Ash eventually spun his own version of the story in which Guitron was brandishing a .22 shotgun and aimed it at Meehan-Ash. Ash claims to have knocked the gun down and then, in the first version of his story, he shot Guitron with the .22. Upon questioning of the plausibility of that scenario, Ash switched his story to having shot Guitron with the .380 he had tucked into the small of his back. In his testimony version of the story in the 2012 trial, which was read in the recently finished trial, Ash said he knocked down the .22 and struggled with Guitron until Meehan-Ash ran up carrying the .380 and shot Guitron twice. Ash claims to have been protecting Meehan-Ash all the times he lied about the events of Oct. 15, 2003.

After Ash gave up that he had shot Guitron because he thought Guitron was going to hurt Meehan-Ash, he offered to take the officers to the abandoned farm where the events took place. Later that day, Ash took the officers there directly without second guessing himself at all.

Investigator Brian Eads with the Nebraska State Patrol arrived to the scene and searched the area. Guitron's Oakland Raiders football cap, his watch and ring were found at the scene. The investigators found Guitron's shoes spread around the scene and two .22 shells. Guitron's skeletal remains were found hidden in the wood pile that rested on the property. The skeleton still had remnants of clothing still on it, which appeared to be jeans and a T-shirt.

The remains were sent to Dr. Peter Schilke, a pathologist who works out of Scottsbluff and consults as a forensic pathologist. Dr. Schilke examined the remains of Guitron and determined that the cause of death was a gunshot wound to the eye socket. The bullet was lodged in the skull and was recovered by Dr. Schilke.

Dr. Schilke was still undecided about the manner of death and did not feel that he could accurately determine whether or not it was suicide or homicide. He sent the remains to Dr. William Rodriguez, a forensic anthropologist. Forensic anthropologists are known for their vast knowledge of the human skeleton, and Dr. Schilke believed that if anyone could determine the manner of death, it would be Dr. Rodriguez.

What Dr. Rodriguez discovered was a second gunshot wound. From examining the bones, Dr. Rodriguez noted that a bullet had entered on Guitron's right side, struck the first cervical vertebrae, obliterated that bone and exited the left side. The first cervical vertebrae is the bone directly at the base of the skull and serves as a sort of protection for the spinal cord. After discovering this gunshot wound, along with the shot to the eye, Dr. Rodriguez felt comfortable ruling Guitron's death a homicide.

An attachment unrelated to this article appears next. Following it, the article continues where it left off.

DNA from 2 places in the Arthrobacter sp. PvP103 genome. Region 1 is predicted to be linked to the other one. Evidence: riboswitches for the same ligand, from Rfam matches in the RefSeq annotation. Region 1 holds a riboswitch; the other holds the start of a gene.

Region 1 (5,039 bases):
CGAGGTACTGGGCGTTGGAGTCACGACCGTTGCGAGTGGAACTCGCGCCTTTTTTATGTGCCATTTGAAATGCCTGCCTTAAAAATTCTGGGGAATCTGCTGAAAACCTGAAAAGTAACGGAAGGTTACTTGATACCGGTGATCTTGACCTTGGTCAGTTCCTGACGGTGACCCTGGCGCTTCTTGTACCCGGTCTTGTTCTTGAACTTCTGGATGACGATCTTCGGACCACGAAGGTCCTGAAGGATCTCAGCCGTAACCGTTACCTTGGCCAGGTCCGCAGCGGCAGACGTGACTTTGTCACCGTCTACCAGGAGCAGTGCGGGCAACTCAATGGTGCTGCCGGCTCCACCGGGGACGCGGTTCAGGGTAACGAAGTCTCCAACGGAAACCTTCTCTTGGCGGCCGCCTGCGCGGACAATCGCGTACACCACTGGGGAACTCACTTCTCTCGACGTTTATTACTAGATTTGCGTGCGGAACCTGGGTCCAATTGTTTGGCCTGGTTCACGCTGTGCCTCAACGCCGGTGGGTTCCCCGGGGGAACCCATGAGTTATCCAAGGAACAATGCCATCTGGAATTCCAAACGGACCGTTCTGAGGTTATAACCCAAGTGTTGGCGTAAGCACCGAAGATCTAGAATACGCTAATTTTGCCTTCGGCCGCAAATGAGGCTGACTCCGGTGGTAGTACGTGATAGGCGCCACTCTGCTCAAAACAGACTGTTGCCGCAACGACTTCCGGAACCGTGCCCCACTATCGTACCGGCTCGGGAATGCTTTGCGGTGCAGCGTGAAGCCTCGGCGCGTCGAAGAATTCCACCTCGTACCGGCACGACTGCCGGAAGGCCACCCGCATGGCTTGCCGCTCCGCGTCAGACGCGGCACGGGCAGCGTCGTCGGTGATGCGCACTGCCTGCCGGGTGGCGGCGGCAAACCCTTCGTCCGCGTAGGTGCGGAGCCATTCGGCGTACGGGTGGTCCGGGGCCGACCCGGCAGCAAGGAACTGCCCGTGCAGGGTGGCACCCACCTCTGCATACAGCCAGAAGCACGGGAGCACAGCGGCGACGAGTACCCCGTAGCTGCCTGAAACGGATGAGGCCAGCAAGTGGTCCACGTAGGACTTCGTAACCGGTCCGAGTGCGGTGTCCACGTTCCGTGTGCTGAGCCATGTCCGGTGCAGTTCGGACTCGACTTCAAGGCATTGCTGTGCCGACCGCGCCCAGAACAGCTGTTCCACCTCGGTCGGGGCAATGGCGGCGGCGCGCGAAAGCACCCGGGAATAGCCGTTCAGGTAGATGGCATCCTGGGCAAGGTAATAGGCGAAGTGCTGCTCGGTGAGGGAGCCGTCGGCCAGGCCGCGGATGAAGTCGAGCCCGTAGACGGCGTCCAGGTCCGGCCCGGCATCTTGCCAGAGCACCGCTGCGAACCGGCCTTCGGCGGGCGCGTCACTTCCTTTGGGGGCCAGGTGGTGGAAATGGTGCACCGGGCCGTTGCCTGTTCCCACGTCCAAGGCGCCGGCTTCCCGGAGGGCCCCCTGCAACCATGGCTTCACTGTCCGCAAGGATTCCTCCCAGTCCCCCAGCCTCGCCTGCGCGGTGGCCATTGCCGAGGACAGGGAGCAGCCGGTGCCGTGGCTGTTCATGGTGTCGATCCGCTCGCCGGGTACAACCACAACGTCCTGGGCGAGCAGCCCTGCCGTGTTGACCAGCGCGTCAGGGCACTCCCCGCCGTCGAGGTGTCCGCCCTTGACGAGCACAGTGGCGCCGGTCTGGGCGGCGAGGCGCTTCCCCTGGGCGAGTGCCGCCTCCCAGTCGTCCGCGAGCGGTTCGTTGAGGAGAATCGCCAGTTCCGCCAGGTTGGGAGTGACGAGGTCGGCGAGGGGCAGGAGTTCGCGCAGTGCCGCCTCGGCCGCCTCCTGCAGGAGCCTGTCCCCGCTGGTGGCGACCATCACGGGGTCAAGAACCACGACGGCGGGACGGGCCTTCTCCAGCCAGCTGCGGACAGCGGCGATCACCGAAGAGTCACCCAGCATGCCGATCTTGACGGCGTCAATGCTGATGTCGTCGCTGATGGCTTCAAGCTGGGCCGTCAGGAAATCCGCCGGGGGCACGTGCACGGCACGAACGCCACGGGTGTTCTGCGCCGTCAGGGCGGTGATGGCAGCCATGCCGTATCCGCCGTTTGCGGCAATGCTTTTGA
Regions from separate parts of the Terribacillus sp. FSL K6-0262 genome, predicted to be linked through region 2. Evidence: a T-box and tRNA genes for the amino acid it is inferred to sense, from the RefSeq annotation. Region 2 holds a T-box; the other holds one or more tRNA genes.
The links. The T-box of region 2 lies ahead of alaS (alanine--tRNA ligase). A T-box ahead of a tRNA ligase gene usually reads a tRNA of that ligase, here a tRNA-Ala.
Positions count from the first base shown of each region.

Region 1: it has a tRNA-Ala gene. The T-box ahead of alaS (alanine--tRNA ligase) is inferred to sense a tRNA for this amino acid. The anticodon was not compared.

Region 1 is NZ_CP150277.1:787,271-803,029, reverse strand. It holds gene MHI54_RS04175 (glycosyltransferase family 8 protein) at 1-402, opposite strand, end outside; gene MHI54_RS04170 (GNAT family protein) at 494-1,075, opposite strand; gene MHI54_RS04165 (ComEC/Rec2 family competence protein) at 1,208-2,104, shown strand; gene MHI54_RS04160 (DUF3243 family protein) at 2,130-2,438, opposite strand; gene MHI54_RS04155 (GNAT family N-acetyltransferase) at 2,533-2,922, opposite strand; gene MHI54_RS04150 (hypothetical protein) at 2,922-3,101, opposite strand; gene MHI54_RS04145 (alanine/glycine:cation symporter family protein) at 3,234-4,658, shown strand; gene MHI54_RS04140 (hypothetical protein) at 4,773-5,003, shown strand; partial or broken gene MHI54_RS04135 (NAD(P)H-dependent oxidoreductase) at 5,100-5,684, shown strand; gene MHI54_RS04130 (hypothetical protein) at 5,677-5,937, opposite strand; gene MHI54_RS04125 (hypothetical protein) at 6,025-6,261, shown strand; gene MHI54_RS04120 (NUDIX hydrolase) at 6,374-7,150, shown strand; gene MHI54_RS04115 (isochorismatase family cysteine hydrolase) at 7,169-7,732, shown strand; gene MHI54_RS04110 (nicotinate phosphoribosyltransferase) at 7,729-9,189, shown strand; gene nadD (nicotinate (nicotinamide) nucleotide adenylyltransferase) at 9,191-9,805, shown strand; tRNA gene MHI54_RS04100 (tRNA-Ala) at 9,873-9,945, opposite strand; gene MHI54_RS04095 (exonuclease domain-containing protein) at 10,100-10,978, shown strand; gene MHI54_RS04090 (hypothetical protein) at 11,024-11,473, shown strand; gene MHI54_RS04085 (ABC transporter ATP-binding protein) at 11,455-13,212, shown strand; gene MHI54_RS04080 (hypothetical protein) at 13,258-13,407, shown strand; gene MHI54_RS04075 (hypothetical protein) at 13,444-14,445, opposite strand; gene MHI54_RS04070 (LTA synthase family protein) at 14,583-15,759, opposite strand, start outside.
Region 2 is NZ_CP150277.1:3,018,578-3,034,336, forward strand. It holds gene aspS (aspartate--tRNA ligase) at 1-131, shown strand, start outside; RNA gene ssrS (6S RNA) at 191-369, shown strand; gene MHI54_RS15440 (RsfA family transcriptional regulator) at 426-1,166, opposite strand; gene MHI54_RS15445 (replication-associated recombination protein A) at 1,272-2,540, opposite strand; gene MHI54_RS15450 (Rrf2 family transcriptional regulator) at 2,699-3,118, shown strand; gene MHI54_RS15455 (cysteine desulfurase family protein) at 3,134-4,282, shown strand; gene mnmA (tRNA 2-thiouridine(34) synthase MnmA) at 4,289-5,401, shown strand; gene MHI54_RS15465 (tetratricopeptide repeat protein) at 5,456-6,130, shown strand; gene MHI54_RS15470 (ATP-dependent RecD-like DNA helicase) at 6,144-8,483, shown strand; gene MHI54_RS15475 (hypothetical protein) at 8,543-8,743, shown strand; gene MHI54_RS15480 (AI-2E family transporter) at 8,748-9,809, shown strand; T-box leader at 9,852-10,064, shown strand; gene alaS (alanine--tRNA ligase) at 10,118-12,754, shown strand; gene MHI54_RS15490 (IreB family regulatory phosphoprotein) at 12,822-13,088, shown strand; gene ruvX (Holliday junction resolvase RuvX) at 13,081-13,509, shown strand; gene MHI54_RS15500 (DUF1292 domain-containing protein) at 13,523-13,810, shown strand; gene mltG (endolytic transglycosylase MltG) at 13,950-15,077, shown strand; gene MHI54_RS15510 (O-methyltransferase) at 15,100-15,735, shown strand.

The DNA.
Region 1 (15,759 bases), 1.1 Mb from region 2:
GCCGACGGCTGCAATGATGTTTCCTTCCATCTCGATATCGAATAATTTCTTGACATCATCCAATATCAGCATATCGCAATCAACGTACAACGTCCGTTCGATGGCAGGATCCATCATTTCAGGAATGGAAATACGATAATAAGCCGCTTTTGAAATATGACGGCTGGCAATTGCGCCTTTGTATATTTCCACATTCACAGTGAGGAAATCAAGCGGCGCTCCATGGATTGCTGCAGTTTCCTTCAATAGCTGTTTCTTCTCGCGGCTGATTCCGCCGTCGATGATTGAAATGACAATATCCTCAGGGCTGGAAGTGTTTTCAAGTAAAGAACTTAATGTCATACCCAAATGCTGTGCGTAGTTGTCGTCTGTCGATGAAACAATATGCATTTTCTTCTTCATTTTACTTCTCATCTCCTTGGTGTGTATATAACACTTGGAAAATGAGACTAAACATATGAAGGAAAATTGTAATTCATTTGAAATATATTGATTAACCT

The prosecution brought T. Daniel Gillam, a firearm and tool marks examiner, to the stand. Gillam proceeded to explain how he examines the lands and grooves on the bullet to determine from which gun it was fired.

Every gun barrel had lands and grooves on the inside that give the bullet a spin so that it will travel further, much like the way a quarterback spins a football when he throws it to get more distance. The lands and grooves on the inside of a barrel are unique to each gun and act as a finger print, allowing an examiner to identify which gun a specific round was fired from. Gillam identified the .380 that belonged to Ash as the gun from which the round found lodged in Guitron's skull came from.

Ash never testified in the trial that ended Monday. The prosecution read the transcript of his last testimony aloud so that it would be on the current trial's record. Within that testimony Ash claimed that the discrepancies in his version of the story were because he was trying to protect Meehan-Ash, since according to the most recent version of his story, she was the one who shot Guitron.

It was also asked of Ash, why he decided to tell the truth now, instead of continuing to protect Meehan-Ash.

"It's because of my puppy. In Scottsbluff I had a puppy and it died, and I was just thinking about that puppy and how I needed to tell the truth," Ash said.

The defense attempted to explain what Ash meant by his dead puppy making him want to tell the truth, in its closing arguments. The defense explained that Ash had been working with a program where inmates care for rescued animals as a part of therapy and rehabilitation. The defense claimed that Ash's heart and point of view was changed by his time spent caring for this puppy that died.

The defense also attempted to provide a motive for Meehan-Ash. She had disclosed in interviews that Guitron had sexually assaulted her on multiple occasions. She claimed that Guitron raped her, and the defense claimed that Meehan-Ash killed Guitron because of the alleged rape. However, Meehan-Ash changed her story later on, claiming she had misunderstood the meaning of rape. She claimed that to her rape meant inappropriate touching of any kind. She also said in her final testimony that Guitron touched her inappropriately once, and then tried to touch her again on a separate occasion.

Ash also convinced Meehan-Ash to marry him, because it was his understanding that his wife's testimony could not be used against him in court. So while incarcerated, Ash convinced and directed Meehan-Ash to file and complete paperwork that would make them legally married. In the recorded phone conversations between Meehan-Ash and Ash, he also instructed her to not go to court if she was subpoenaed, and to simply say she did not remember anything and that she was down at the car at the time of Guitron's death.

With four days worth of witness testimony and evidence the jury was excused to deliberate at 5 p.m. Monday. After two hours and 15 minutes, the jury reached the guilty verdict. They found him guilty on one count of first degree murder. Ash will return in a month's time for sentencing.